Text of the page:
This article mainly draws from multispecies anthropology and the body of work on the social contract, to which it also contributes. It is also a contribution to the literature on the Anthropocene, on the nature/culture divide, anthropocentrism, etc. I would also argue that this article contributes to science fiction studies, as a reading of Children of Time, by Adrian Tchaikovsky
The main text of Ant Network Theory is composed of three SF stories, whereas the endnotes are the notes of "two time-traveling scholars writing from an unspecified far future, at a time when other beings rule the planet. They are using references from STS scholarship and SF that are more familiar, from our own time, in order to speak to us, even if the necessity to traverse multiple temporalities through simple language to express the Ant Network Theory (ANT) on occasion produces spatiotemporal anomalies." (26) The two time-traveling scholars, reflections of Chattopadhyay and Bowker, draw from and contribute to multiple bodies of literature, including that of SF. They are inspired by SF thought experiments featuring insects, for instance, also those where "species" is an even more blurry concept than it already is. Concerning the STS literature, they indeed allude to the Actor-Network Theory but this is not an ANT text by any means. Instead, this is a text that plays with "networks" based on the premises of non-anthropocentrism and planetarity. Therefore, I would argue that it contributes to multispecies STS, the literature on anthropocentrism and the Anthropocene.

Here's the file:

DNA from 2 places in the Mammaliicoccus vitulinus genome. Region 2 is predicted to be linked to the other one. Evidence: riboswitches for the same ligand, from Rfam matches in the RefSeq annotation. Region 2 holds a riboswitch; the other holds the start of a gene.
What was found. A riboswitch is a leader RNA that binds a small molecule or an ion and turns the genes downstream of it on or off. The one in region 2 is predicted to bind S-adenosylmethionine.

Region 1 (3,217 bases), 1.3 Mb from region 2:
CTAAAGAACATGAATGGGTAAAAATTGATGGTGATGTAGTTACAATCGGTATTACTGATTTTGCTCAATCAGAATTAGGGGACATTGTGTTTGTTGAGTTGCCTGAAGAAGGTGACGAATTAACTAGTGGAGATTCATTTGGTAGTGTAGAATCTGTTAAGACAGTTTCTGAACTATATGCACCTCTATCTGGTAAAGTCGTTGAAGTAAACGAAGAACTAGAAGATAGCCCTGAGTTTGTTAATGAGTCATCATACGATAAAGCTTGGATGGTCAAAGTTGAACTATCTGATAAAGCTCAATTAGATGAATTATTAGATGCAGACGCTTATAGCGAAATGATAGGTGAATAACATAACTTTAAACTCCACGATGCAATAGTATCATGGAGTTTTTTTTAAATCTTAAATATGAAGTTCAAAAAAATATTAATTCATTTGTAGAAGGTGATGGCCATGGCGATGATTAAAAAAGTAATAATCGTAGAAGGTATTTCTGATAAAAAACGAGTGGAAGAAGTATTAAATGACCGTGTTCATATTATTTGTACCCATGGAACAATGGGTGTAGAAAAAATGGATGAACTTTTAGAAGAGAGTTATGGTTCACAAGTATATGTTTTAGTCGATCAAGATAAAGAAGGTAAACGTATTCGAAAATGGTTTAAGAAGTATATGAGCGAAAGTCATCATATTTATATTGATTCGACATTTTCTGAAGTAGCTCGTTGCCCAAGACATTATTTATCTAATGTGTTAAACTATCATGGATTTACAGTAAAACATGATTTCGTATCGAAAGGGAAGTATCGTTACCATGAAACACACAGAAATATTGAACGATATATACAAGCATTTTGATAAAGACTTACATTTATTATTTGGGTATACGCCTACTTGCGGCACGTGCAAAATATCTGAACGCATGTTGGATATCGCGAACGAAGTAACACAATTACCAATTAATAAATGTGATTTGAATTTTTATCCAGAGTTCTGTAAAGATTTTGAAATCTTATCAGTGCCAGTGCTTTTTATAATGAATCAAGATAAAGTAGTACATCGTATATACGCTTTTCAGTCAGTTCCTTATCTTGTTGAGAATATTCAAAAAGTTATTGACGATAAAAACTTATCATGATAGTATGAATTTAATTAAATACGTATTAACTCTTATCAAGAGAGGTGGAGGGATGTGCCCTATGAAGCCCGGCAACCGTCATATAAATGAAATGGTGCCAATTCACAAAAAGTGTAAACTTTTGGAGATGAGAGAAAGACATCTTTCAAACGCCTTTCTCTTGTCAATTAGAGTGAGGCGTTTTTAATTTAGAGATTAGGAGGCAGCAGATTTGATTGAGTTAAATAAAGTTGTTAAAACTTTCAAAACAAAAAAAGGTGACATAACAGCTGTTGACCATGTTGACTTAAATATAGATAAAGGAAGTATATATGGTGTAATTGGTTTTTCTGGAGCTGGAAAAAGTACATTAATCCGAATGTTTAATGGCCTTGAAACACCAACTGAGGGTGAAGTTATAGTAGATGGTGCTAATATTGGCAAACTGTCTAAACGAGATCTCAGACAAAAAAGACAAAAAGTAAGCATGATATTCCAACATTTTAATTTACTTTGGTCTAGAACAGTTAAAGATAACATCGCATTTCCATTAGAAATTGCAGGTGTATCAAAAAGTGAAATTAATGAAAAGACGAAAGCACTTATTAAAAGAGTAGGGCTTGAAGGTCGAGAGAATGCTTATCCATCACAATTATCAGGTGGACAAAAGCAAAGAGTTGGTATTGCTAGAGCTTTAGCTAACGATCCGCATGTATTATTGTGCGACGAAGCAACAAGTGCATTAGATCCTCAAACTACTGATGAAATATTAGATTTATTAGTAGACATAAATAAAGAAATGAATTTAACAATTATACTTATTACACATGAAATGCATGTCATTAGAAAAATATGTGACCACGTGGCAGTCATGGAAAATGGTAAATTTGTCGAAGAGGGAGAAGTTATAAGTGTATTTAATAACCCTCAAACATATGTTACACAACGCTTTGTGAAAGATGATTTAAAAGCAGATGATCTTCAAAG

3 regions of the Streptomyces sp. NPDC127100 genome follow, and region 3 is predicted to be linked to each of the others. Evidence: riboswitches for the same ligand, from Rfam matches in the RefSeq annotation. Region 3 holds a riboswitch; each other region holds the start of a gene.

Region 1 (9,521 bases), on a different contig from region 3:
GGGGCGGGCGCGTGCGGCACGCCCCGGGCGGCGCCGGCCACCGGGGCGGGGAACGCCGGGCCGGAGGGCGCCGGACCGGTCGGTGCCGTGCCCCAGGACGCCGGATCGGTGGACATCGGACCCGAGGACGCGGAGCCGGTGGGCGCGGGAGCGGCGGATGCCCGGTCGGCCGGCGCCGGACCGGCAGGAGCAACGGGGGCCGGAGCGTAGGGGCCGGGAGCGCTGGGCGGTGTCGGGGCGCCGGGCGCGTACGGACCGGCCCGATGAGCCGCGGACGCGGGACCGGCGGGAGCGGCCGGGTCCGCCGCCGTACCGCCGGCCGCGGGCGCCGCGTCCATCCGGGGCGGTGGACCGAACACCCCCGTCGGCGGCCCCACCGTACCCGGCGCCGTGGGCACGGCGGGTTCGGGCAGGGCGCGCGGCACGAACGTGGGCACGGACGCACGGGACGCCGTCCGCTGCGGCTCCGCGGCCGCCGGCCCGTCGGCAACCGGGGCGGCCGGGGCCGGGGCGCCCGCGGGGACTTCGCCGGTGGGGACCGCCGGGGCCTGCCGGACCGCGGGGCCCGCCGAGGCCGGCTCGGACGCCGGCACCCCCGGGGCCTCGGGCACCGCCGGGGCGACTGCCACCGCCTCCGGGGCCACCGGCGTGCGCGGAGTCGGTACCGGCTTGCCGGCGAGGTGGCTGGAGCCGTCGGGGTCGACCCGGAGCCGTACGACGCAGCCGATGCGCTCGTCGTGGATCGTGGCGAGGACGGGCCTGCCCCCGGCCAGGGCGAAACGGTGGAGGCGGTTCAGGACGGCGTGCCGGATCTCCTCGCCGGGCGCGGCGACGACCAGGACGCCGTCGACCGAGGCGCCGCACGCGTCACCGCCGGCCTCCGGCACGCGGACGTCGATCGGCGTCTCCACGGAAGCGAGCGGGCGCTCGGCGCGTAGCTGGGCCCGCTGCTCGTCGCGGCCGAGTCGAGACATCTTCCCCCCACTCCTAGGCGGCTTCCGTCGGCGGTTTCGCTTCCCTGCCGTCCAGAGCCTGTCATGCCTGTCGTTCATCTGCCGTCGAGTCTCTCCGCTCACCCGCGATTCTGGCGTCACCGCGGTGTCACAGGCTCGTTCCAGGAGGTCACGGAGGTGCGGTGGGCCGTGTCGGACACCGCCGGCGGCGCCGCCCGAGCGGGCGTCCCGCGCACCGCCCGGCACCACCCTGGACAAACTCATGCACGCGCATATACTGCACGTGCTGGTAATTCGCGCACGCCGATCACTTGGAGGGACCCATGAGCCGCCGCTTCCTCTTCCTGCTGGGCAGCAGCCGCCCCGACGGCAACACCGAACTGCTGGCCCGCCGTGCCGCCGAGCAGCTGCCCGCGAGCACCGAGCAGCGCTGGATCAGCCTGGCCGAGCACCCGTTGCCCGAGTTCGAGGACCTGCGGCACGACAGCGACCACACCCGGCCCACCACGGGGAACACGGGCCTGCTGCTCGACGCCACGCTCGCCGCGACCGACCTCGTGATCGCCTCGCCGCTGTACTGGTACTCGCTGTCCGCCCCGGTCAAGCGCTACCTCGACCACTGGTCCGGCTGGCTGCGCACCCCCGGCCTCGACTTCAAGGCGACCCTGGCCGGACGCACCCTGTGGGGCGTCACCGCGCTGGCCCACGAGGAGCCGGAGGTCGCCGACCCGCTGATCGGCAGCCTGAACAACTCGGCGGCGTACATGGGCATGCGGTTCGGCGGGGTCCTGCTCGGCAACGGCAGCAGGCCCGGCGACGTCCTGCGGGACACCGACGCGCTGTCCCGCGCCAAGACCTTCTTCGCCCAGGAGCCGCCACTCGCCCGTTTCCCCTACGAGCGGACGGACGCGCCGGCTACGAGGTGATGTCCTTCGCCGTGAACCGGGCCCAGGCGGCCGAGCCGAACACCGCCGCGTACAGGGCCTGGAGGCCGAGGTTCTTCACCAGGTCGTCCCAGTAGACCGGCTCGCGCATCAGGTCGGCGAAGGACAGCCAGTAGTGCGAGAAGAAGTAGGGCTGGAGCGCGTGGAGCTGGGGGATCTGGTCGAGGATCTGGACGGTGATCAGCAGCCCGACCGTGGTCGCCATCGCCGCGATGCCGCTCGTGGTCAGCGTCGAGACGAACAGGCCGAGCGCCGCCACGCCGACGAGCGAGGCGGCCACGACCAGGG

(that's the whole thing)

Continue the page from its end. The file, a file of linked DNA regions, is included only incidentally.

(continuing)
* Not all the references in the text are "real" by current academic standards––some of the literature that this text draws on and contributes to is (science) fictional.
The article responds to the modern "pluralistic" attitude as exemplified by social constructivism (here in the work of Barry Barnes). By "pluralistic," Gad means an attitude upon reality that seems it as a stable and singular ontology upon which there are multiple perspectives or, conversely, a stable perspective against which there are multiple ontologies. Pluralism is based on "the existence of constants: distinguishable perspectives, or an objective reality." (53)
The article builds a "post-actor-network theory" using Marilyn Strathern's critique of pluralism (as "merographic connections" (56)) and her notion of post-pluralism using Annemarie Mol's discussions of ontological multiplicity and ontological politics. This is all framed within a Foucauldian approach that sees post pluralism not as a epoch that follows pluralism but as an attitude in relation to pluralism.